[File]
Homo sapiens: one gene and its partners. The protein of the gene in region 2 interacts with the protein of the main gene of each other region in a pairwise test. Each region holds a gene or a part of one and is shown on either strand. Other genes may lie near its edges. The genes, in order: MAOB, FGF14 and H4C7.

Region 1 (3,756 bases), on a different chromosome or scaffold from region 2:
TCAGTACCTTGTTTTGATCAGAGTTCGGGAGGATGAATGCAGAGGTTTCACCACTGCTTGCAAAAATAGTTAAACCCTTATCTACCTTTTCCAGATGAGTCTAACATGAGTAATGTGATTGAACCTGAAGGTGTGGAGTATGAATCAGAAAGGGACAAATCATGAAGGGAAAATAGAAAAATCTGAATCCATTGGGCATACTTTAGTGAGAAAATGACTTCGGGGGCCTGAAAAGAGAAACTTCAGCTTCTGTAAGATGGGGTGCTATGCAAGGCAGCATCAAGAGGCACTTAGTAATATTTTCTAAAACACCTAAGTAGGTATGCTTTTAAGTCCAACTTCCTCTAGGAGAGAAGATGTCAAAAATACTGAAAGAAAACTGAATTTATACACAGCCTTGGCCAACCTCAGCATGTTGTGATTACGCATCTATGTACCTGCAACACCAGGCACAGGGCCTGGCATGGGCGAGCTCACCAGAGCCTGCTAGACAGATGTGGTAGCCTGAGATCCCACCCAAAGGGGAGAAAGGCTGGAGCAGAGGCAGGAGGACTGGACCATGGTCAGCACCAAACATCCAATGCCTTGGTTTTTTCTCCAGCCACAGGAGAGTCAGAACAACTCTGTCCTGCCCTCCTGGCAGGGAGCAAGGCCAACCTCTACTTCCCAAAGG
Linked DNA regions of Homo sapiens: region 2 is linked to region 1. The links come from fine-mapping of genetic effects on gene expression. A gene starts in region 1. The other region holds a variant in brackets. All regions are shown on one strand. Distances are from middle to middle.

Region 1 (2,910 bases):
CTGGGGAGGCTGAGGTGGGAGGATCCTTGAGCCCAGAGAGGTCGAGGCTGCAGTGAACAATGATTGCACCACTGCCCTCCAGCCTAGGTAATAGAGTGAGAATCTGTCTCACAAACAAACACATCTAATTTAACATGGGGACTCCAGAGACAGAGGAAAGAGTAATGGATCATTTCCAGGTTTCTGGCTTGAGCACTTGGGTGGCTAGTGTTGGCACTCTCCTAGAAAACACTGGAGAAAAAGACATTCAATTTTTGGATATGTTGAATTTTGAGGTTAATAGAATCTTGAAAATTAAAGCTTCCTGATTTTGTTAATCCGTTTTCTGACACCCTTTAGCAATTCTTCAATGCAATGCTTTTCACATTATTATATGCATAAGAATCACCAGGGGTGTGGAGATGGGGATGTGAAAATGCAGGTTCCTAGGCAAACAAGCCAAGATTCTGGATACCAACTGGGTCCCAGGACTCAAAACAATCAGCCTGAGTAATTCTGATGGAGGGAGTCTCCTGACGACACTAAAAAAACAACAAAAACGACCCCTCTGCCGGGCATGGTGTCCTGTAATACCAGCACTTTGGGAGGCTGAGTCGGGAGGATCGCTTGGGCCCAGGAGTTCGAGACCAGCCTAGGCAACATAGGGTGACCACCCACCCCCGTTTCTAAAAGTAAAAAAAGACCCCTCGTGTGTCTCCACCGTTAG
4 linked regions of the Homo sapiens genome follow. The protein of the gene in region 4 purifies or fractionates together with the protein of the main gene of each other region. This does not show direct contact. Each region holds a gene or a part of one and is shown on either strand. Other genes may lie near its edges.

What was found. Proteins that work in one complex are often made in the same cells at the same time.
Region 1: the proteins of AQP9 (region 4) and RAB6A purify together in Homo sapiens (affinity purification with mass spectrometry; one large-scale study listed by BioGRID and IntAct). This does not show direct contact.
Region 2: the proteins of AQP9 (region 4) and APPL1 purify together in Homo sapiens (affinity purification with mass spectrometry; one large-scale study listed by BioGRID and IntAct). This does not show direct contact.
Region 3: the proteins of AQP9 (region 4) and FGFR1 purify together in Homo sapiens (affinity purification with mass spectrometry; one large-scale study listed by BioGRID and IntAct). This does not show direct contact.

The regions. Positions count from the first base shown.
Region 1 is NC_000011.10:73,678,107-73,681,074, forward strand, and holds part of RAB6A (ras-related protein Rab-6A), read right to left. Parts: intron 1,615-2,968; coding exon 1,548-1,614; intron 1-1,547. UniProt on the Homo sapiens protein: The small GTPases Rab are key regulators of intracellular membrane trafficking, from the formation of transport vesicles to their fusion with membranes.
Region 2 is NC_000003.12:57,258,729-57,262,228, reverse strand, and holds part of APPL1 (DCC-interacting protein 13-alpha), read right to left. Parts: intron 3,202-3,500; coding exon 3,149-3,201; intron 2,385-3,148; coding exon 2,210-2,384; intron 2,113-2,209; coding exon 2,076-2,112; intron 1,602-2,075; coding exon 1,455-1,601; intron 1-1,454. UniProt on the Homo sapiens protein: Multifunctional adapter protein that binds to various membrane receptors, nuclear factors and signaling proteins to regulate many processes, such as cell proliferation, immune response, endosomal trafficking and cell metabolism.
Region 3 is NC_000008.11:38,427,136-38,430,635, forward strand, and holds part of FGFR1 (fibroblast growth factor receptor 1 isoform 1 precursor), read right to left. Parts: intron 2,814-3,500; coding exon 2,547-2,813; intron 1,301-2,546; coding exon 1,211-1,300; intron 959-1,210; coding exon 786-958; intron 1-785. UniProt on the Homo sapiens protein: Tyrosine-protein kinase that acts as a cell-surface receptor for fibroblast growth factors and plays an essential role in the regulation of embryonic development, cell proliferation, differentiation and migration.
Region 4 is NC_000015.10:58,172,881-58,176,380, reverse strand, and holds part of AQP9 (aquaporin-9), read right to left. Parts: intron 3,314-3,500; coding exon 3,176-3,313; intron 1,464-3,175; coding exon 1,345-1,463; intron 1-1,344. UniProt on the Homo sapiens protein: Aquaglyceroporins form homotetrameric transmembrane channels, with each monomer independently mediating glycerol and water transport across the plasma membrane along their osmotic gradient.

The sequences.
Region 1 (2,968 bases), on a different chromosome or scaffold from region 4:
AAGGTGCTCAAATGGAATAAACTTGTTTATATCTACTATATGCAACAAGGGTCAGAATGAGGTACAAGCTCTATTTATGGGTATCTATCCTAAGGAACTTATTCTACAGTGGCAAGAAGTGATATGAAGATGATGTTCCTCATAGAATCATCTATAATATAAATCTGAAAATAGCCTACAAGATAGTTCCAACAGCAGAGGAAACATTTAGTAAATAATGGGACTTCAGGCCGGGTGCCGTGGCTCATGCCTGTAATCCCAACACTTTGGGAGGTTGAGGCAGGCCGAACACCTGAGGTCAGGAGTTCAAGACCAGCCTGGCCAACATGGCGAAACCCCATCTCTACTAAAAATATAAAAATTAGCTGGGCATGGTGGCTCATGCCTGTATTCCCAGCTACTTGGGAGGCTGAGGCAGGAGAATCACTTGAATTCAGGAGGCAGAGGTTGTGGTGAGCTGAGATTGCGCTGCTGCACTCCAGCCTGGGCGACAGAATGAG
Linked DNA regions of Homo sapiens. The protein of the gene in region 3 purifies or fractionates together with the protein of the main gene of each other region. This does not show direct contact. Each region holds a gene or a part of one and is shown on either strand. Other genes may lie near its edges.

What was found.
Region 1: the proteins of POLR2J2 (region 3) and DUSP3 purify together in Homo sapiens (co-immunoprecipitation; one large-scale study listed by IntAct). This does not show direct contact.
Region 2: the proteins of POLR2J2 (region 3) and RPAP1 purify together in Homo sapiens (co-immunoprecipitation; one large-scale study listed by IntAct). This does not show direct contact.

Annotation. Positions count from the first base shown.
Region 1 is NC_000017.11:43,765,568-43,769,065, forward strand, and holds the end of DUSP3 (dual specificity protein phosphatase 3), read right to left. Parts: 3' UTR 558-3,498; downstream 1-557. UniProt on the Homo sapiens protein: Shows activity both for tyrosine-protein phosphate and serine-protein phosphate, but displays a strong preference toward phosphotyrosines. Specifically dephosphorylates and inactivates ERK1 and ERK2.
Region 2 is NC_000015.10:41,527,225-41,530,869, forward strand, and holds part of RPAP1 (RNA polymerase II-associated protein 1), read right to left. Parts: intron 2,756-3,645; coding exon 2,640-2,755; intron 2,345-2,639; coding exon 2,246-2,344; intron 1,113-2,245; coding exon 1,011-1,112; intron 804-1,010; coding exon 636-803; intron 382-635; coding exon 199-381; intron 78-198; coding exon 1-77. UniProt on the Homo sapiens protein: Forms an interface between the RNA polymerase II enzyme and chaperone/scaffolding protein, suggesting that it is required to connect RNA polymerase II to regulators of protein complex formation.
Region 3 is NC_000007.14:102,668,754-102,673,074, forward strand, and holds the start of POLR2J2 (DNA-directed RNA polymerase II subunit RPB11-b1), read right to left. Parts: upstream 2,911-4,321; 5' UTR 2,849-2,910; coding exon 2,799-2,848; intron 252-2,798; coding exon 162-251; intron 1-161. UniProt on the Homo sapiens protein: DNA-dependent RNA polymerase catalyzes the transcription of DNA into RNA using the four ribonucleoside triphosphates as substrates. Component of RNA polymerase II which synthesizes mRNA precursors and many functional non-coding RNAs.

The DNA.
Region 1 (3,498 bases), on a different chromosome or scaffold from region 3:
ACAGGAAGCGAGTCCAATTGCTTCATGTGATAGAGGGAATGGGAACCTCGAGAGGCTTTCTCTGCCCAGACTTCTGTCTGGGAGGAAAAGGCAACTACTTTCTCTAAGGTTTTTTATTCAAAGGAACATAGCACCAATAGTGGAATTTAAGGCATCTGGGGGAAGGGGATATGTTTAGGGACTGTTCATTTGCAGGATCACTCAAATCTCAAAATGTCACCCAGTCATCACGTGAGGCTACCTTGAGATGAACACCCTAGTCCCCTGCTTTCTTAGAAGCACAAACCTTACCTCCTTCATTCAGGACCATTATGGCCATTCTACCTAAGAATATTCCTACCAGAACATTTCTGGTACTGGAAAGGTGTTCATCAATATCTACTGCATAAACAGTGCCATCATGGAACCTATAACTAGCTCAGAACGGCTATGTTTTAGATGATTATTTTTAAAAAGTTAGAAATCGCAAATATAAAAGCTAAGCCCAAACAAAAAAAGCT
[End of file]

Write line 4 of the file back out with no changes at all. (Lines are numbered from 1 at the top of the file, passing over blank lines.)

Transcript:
Linked DNA regions of Homo sapiens: region 2 is linked to region 1. The links come from fine-mapping of genetic effects on gene expression. A gene starts in region 1. The other region holds a variant in brackets. All regions are shown on one strand. Distances are from middle to middle.